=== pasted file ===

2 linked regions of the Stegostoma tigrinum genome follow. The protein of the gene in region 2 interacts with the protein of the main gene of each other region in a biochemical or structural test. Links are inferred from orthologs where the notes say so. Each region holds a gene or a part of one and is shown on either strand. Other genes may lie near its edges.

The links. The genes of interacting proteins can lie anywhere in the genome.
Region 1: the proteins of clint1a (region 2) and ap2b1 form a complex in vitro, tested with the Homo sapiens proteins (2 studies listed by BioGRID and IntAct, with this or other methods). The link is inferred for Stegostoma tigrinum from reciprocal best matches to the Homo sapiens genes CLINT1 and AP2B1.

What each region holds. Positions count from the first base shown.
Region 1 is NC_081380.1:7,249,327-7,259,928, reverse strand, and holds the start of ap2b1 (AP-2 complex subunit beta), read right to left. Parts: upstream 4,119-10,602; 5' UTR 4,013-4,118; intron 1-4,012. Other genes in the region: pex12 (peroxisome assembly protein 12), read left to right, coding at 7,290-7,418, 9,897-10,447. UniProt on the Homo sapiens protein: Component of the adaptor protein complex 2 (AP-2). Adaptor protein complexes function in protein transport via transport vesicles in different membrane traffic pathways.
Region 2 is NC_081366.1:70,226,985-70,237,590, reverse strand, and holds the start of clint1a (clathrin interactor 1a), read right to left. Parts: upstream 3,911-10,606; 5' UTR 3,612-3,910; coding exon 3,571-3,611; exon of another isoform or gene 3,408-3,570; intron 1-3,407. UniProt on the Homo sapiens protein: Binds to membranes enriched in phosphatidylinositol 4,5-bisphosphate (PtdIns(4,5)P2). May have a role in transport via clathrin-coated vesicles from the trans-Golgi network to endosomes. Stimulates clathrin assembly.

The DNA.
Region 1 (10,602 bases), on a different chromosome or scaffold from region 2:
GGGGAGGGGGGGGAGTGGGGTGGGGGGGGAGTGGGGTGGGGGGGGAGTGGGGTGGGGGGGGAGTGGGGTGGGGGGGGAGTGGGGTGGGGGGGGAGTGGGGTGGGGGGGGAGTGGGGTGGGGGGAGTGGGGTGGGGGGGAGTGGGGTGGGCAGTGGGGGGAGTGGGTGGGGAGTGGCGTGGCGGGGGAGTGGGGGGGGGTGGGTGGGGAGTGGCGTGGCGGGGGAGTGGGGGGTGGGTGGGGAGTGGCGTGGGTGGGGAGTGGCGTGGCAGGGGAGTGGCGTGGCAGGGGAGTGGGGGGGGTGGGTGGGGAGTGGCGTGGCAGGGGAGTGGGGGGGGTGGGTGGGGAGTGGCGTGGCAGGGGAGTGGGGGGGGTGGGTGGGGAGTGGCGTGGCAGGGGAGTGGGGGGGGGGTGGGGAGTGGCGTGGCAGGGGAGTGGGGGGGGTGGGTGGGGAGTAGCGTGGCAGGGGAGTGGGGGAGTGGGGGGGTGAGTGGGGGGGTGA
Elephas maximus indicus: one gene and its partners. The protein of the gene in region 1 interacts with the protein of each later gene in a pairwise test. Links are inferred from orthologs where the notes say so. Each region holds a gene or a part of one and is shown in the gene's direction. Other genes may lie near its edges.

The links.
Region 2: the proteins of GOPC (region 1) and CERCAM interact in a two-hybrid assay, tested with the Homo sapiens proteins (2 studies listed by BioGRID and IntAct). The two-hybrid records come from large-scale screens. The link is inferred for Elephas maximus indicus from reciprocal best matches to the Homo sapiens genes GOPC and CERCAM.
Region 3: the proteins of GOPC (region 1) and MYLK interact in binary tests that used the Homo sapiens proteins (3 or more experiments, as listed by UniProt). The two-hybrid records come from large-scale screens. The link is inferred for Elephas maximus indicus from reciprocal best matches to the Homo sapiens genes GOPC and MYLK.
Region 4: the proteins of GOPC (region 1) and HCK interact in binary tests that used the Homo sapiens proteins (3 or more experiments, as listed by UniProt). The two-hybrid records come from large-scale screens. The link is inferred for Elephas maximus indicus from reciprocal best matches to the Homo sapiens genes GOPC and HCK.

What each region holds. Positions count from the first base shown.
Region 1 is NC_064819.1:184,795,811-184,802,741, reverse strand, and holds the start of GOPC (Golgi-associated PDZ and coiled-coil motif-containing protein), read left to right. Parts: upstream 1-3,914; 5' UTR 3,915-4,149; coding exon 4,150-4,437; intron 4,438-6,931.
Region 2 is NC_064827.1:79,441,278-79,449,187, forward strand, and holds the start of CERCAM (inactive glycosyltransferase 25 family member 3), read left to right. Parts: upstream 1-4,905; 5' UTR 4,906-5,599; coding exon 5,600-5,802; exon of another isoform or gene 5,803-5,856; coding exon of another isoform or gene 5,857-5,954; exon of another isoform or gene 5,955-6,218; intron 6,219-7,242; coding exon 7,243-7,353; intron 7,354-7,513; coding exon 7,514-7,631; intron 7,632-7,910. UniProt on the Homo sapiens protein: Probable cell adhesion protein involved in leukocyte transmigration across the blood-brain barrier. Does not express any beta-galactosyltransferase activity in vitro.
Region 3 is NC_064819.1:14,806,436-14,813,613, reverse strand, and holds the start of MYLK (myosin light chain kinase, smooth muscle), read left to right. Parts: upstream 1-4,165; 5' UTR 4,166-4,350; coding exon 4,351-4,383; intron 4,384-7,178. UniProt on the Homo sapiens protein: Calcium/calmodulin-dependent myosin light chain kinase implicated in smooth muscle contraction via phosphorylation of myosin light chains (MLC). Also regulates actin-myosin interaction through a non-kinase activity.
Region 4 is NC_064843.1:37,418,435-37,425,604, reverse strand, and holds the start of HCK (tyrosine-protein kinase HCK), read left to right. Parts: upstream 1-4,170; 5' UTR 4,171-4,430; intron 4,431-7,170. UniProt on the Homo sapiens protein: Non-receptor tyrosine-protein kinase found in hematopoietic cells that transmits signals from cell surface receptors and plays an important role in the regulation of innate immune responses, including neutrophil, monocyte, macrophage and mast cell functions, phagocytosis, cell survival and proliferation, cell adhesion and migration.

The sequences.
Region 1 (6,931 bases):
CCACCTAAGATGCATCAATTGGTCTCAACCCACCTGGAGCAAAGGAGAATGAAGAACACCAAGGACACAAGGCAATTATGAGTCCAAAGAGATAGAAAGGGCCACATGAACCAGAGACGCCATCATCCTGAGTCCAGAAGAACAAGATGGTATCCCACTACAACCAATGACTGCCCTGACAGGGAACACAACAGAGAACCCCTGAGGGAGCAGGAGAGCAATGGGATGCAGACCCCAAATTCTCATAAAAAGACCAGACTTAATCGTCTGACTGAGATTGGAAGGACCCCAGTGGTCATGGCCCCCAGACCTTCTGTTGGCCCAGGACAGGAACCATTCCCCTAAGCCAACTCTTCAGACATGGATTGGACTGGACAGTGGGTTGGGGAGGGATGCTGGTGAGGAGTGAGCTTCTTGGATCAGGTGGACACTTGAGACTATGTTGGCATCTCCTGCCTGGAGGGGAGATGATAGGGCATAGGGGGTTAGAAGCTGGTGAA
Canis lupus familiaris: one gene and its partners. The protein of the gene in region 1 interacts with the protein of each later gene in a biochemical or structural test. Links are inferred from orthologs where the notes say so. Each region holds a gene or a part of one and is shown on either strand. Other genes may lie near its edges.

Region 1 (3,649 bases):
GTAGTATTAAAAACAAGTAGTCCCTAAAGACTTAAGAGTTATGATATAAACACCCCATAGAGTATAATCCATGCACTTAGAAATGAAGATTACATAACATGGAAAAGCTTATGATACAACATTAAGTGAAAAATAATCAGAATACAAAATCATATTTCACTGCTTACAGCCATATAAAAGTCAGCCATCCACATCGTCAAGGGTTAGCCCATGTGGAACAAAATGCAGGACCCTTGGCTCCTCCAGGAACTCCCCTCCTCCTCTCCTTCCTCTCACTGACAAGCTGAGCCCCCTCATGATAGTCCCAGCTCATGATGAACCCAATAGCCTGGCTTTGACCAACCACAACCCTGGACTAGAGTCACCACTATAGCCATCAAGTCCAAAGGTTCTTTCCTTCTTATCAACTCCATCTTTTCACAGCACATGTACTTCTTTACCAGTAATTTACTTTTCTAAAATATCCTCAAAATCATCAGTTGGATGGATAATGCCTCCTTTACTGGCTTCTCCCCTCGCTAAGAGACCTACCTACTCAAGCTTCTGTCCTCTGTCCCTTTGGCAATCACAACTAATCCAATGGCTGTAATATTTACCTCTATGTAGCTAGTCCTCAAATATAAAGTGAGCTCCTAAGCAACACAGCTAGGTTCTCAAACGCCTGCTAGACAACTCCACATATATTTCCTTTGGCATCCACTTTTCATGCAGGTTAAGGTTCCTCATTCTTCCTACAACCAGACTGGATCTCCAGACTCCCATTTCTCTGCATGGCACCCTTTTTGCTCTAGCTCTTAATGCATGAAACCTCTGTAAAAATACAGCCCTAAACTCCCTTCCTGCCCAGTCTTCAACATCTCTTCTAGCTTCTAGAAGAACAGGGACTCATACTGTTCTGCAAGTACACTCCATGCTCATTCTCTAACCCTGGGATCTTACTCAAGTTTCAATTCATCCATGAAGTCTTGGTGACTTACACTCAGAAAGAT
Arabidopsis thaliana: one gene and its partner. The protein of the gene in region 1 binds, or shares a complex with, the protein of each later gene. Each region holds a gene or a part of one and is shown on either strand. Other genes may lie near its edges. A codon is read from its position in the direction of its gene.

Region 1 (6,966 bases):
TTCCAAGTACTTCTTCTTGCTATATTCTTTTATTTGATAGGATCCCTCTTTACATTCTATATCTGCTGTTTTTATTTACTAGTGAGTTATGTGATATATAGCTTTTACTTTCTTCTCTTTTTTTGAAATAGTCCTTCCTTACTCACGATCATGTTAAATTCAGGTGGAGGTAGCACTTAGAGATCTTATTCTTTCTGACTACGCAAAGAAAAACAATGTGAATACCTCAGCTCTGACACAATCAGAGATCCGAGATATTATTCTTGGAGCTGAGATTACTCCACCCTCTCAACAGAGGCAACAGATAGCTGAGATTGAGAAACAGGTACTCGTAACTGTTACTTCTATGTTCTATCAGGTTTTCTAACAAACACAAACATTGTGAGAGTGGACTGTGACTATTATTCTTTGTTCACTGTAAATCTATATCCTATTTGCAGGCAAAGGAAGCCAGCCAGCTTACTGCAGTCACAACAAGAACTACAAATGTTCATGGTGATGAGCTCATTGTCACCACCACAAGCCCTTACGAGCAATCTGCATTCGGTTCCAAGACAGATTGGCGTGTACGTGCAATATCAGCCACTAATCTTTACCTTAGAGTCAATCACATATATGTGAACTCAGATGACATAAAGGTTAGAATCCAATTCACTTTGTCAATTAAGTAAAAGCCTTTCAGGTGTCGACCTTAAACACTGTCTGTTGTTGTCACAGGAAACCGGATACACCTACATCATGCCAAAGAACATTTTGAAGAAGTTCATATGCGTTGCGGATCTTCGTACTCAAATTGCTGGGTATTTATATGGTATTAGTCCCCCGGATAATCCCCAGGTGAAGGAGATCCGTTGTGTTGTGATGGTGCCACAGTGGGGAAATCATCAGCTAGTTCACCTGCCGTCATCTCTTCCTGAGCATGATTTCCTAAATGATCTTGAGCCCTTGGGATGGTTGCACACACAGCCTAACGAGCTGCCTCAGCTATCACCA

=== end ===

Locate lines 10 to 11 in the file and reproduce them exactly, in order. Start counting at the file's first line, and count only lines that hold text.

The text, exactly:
Elephas maximus indicus: one gene and its partners. The protein of the gene in region 1 interacts with the protein of each later gene in a pairwise test. Links are inferred from orthologs where the notes say so. Each region holds a gene or a part of one and is shown in the gene's direction. Other genes may lie near its edges.

The links.